Therefore, Open Source and Capitalism are incompatible.

These principles, or rather Axioms, are like the Laws of Physics of a Capitalist Economy and of Open Source. One one side, that’s how Investors can make a Profit thanks to their Capital. On the other side, that’s why Open Source contributors are willing to work.

Redefining Capital

All these thoughts and ideas occupied my mind for quite some time. And I really couldn’t understand how to make sense of them and find a solution. Or at least one that didn’t involve global, coordinated, marxist-style regulations. Until I read the vision statement of DeSo.

What they were building there at DeSo is a decentralised social network leveraging “Influence” (ie, some kind of Brand value) effectively as Capital. You could now invest your Influence, trade someone else’s Influence, accumulate and bet on someone’s—or your own—future Influence.

In parallel, the fact that cryptos markets (DeFi) were able to (at least temporarily) move the traditional Global Economy (TradFi) was a Proof of Concept that building a new, decentralised, “web3”-style Economy could transform the Global System (interesting read on DeFi vs TradFi regulations).

Money, Time, and Influence as Capital (= Value)

If we start considering Time (=work), Influence, and Money as equivalent investment methodologies to build Capital, instead of production means, we have a shot at solving the unsolvable (“A capitalist is somebody who stakes what is for what could be”).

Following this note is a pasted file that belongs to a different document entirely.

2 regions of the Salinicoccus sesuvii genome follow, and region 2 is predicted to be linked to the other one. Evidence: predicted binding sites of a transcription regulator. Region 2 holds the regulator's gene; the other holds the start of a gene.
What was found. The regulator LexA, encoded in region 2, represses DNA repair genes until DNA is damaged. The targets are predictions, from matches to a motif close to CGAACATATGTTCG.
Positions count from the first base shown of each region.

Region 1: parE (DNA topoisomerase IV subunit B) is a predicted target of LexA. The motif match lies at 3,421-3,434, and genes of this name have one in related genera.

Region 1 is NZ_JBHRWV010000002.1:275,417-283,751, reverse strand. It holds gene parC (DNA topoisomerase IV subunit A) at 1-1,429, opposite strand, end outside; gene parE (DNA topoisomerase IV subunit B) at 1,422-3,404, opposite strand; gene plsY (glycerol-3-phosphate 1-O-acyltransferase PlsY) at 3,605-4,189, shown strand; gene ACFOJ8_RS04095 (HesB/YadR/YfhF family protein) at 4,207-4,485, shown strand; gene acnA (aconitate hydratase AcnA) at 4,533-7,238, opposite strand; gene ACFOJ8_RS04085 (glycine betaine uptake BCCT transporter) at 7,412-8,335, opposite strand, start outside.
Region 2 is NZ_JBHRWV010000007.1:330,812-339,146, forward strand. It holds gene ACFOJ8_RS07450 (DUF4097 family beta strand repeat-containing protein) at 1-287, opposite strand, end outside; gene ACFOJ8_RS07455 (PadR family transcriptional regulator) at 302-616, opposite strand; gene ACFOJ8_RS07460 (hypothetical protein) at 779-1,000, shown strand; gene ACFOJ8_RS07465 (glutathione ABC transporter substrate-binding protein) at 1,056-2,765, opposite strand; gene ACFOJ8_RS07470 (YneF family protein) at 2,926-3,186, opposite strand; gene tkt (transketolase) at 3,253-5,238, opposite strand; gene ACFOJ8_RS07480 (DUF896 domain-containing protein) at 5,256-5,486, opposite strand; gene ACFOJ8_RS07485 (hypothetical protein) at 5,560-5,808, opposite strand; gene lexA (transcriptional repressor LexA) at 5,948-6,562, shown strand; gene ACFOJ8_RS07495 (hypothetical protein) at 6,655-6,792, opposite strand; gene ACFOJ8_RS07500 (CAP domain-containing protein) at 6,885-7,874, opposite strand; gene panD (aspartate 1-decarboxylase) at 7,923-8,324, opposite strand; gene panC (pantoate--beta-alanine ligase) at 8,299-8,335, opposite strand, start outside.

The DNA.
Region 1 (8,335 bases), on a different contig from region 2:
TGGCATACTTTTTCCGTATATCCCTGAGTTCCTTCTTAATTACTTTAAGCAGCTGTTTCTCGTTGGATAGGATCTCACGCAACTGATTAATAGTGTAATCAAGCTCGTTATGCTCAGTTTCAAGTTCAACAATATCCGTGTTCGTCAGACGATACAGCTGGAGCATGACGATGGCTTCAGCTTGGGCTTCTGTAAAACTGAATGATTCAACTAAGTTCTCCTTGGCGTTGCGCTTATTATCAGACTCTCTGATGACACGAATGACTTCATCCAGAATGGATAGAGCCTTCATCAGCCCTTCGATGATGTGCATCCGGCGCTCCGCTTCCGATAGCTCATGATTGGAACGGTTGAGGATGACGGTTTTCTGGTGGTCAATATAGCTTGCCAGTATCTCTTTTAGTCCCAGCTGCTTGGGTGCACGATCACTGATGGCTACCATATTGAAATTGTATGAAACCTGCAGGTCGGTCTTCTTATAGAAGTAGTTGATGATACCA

Capital is free. It belongs to everyone. The question is “who is able to leverage it, and who isn’t?” (topic for a later essay).

My principle is that:

  • Knowledge shouldn’t be capitalised,
  • Everyone should have access to capital,
  • All investment should lead to shares.

Brand(t) = Time(t) x Money(t)

The only thing we need to do to solve the open source valuation problem is to create a new economy that sets Time (=Work), Money, and Brand (=Influence) as equivalent parameters of Value creation.

The equation of such system could be: Brand(t) = Time(t) x Money(t).

Project investors (including investor-leaders, investor-contributors, and investor-consumers) would then compete in order to build the most valuable Brand on the market. They would do so by defining a governance, culture, making decisions and investments in order to create an identity (the Brand) that is the best at serving their consumers (=users).